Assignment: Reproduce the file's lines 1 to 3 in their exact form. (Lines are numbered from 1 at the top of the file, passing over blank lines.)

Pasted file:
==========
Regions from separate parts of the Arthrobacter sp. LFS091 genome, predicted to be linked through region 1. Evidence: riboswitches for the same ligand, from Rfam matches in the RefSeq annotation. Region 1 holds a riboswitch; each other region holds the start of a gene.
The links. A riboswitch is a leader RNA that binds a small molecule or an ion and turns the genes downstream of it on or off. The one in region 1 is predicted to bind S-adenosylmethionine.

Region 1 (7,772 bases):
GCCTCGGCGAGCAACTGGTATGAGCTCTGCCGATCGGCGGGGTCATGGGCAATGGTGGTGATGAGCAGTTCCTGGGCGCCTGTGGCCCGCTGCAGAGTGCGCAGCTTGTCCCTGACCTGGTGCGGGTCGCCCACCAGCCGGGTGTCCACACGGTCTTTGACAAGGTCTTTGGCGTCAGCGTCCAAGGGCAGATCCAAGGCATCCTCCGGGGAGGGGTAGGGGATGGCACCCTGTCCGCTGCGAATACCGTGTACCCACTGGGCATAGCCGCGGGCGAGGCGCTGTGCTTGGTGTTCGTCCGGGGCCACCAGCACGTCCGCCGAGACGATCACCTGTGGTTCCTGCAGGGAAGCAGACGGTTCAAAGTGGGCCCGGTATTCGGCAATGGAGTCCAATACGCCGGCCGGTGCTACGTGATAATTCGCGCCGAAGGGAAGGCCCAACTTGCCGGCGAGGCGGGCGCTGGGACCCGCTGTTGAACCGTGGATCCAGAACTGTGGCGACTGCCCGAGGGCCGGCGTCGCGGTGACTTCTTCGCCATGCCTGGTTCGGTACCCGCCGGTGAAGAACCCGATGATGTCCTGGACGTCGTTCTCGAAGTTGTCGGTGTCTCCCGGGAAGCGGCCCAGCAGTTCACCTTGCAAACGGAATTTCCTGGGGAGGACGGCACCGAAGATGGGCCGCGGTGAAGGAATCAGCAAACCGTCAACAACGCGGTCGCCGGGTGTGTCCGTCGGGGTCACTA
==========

Regions from separate parts of the Arthrobacter sp. LFS091 genome, predicted to be linked through region 1. Evidence: riboswitches for the same ligand, from Rfam matches in the RefSeq annotation. Region 1 holds a riboswitch; each other region holds the start of a gene.
The links. A riboswitch is a leader RNA that binds a small molecule or an ion and turns the genes downstream of it on or off. The one in region 1 is predicted to bind S-adenosylmethionine.

Region 1 (7,772 bases):